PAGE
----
The evolution of maintenance business models and service practices for commercial and industrial PV systems has been slow, but three new trends are threatening to profoundly disrupt the industry.
A recent arrival in the U.S. market, three-phase string inverters are disruptive technology when it comes to O&M practices.
There is no need to repair a string inverter. Regardless of which internal component may have failed, the resolution is the same: remove the unit and replace it with another one, which technicians typically carry in their truck. The defective unit is then sent to the manufacturer for exchange. There is no management of spare inverter parts, and technicians do not need expertise in diagnosing and resolving issues inside the inverter.
String inverter failures have a lower impact on availability and production targets, so maintenance providers can wait longer before sending a crew, which allows them to better optimize truck routes and staff utilization.
String inverters provide higher monitoring granularity, thus allowing detection of DC issues that would require IV curve tracing in a central inverter system configuration. Consequently, some maintenance providers recommend a lower frequency of IV curve tracing for decentralized system designs.
But string inverters also have disadvantages for maintenance providers. First, failures are more frequent due to the larger number of inverter units per PV system. This means more truck rolls will be necessary to perform corrective maintenance. In addition, some investors/owners require that maintenance providers respond to a string inverter failure with the same level of urgency as they would in responding to a central inverter failure. Such a requirement causes a steep increase in maintenance costs due to the higher number of incidents.
Currently, owners are incentivized to purchase multi-year O&M service contracts bundled with the PV system, so they can benefit from the ITC on the total amount. With this model, developers and installers get all the O&M revenue upfront: every dollar spent on O&M is a reduction of margin.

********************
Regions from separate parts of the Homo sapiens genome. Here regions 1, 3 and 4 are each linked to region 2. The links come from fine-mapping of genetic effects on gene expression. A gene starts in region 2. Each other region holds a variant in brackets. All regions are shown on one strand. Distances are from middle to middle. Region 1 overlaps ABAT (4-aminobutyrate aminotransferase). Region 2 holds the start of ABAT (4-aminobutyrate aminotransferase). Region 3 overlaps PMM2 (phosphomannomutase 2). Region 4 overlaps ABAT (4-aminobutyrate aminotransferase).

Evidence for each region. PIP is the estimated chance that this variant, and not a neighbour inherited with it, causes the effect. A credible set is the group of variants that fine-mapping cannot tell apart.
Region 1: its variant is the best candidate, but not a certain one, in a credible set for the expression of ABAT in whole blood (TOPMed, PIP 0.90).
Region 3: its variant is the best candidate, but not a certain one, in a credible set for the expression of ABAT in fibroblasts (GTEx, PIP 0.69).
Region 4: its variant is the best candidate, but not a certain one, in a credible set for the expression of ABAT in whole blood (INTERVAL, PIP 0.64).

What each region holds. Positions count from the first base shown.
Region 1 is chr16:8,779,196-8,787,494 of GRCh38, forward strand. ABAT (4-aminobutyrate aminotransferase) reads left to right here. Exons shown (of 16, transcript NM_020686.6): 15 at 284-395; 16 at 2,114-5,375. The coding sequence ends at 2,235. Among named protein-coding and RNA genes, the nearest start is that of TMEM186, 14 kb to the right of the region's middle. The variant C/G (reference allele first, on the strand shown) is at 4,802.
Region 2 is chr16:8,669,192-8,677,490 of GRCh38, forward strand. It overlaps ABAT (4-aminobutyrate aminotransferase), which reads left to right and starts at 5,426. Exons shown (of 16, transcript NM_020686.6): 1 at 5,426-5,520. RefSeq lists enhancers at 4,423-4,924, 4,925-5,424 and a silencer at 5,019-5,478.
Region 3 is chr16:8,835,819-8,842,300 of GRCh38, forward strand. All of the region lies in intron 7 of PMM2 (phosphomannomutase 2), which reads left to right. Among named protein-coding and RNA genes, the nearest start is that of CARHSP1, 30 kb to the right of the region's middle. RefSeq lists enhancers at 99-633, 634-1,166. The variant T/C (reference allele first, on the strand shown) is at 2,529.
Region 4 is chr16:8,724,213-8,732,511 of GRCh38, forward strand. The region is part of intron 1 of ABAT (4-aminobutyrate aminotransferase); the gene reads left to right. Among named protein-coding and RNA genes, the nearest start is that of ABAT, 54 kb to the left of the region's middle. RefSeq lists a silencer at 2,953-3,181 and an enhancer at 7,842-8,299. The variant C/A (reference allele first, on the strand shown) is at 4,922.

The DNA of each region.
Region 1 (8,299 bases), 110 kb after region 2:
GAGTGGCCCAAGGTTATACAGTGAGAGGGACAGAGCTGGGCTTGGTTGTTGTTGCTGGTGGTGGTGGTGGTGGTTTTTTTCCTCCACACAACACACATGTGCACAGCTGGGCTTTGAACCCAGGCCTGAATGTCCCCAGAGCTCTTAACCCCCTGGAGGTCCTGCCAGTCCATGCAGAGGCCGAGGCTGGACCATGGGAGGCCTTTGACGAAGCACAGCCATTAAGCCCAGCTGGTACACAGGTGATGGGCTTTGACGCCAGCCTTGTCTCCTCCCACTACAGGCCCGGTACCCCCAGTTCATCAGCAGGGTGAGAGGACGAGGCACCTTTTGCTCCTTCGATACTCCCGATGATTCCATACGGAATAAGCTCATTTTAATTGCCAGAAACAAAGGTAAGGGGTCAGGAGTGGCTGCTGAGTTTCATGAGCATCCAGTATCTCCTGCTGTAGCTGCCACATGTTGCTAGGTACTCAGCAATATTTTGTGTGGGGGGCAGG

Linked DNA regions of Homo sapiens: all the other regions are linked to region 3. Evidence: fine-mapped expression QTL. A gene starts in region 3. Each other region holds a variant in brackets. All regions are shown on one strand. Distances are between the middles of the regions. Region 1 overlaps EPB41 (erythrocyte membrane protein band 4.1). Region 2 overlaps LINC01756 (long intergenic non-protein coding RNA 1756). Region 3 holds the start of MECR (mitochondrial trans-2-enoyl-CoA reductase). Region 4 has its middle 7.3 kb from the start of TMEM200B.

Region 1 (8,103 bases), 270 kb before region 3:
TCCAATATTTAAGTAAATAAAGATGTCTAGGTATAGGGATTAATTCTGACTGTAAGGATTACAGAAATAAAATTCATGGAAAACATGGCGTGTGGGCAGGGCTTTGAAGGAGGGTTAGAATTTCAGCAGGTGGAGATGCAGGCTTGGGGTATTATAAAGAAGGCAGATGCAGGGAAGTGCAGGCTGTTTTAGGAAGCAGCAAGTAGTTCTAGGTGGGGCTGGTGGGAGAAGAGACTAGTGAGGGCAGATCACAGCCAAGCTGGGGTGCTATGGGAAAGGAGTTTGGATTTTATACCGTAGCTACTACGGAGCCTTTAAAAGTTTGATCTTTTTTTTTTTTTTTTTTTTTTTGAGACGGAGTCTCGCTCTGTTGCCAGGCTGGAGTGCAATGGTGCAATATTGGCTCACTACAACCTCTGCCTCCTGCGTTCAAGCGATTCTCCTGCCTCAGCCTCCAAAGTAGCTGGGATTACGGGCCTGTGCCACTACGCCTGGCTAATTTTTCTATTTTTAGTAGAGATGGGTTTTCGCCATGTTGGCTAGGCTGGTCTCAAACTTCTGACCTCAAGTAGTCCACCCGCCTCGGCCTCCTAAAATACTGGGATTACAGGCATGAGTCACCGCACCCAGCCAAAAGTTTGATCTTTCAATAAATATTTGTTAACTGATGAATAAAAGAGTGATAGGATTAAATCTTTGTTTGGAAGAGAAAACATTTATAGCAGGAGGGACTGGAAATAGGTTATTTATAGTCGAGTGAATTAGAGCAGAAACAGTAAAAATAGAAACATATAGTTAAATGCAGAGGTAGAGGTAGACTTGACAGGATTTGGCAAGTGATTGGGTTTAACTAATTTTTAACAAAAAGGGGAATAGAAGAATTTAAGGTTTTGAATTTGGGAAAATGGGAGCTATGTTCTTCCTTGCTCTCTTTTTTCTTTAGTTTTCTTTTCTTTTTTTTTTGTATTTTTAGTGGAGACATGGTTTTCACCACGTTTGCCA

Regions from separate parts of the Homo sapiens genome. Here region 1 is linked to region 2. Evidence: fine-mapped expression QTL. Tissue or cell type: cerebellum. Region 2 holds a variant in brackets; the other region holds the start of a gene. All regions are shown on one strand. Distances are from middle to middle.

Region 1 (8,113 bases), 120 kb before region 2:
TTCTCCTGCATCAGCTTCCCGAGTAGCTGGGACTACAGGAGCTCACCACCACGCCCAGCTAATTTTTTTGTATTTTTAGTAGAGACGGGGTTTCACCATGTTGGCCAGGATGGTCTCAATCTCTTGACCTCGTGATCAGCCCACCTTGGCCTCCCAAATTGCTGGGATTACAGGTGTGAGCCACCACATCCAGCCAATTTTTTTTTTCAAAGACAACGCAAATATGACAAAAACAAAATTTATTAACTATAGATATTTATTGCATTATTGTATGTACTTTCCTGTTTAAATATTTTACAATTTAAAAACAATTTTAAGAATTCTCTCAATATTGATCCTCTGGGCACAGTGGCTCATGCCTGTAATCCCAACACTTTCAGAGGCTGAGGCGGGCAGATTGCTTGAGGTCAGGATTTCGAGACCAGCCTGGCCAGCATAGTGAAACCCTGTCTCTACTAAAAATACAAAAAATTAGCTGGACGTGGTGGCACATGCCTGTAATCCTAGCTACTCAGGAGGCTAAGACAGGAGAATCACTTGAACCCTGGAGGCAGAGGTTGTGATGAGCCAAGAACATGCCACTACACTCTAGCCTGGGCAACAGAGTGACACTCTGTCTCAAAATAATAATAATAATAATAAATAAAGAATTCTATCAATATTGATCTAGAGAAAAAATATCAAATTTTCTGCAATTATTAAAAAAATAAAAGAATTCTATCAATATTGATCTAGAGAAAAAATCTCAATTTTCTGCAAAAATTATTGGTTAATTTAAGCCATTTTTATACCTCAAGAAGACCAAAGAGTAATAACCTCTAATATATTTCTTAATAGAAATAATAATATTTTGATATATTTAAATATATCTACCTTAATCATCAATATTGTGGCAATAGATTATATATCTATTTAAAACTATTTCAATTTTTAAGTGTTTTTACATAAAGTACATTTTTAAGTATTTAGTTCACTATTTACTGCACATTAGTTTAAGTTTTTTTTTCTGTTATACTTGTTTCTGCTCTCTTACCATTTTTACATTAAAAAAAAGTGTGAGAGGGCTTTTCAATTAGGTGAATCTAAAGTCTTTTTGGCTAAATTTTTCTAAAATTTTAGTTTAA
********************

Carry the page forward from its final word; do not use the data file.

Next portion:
In a reduced-ITC world, owners may shift to shorter-term contracts with annual or quarterly payments. In this more conventional model, the provider is incentivized to perform service because it is tied to ongoing incremental revenue.
With this approach, installers and developers are also less likely to sell O&M at a loss, as it would translate into ongoing negative margins during the entire contract term, whereas the current bundling of services with the system sale hides the potential losses caused by low-cost maintenance.
California's Rule 21
California regulators are preparing a new mandate for solar PV systems in the form of an updated Electric Rule 21 that defines the grid support capabilities expected from solar PV plants and inverters, including remote controls. California Rule 21 is not limited to utility-scale systems: it applies to any PV system on the utility side or the customer side of the meter (except for wholesale trading plants, which are subject to different rules).
In phase 1 of the new Rule 21, which is expected to become mandatory in Q1 or Q2 2016, most of the required functionality is autonomous and performed by the inverters. In phase 2, distributed energy resources (DER) must be able to communicate with the grid operator, either directly, via facility energy management systems, or via aggregators. O&M providers whose operations centers are connected to distributed PV systems may become aggregators. The details of these phase 3 requirements are still being hashed out and validated by the California Public Utilities Commission.
Although it is still unclear how Rule 21 will change O&M, the new regulation is likely to increase the complexity and the importance of the “O” in “O&M.” What’s more, this trend is applicable beyond California: several other states are closely following the regulatory and standardization process in the Golden State, so we can expect similar rules to be implemented in various parts of the U.S. as the penetration of solar resources increases.
For more information on U.S. residential and commercial PV O&M and asset management, including market size and 5-year forecast by segment and state, competitive landscape, vendor categorization, market trends, budgets/prices, sourcing strategies, and key vendor profiles, please refer to the new report recently published by GTM Research, U.S. Distributed PV O&M and Asset Management: Services, Markets and Competitors.